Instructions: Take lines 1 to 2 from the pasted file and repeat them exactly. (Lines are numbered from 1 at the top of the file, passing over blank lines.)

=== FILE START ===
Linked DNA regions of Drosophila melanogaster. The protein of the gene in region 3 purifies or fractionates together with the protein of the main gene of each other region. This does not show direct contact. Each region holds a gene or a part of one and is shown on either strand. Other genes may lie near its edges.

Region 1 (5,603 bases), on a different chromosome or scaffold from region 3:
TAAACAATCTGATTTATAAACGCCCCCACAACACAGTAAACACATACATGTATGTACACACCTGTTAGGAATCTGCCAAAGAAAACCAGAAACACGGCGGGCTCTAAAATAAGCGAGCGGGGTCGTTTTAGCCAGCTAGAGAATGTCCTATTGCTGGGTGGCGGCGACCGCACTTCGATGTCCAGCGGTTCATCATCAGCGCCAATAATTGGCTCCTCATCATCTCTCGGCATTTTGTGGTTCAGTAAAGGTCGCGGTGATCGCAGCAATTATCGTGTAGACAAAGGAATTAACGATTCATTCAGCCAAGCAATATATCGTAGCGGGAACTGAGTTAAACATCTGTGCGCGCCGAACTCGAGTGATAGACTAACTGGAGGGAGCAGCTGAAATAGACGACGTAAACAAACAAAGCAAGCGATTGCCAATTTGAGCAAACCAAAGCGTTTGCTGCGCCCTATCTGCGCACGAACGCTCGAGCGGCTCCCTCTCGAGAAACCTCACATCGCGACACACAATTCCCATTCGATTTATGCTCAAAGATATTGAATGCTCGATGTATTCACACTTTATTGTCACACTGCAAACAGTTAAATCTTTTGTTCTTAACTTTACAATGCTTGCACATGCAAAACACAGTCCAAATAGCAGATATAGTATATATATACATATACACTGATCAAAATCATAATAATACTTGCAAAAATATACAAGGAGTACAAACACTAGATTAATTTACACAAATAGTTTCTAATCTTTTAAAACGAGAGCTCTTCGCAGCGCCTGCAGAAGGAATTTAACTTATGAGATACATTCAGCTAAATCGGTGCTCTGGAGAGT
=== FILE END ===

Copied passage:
Linked DNA regions of Drosophila melanogaster. The protein of the gene in region 3 purifies or fractionates together with the protein of the main gene of each other region. This does not show direct contact. Each region holds a gene or a part of one and is shown on either strand. Other genes may lie near its edges.

Region 1 (5,603 bases), on a different chromosome or scaffold from region 3: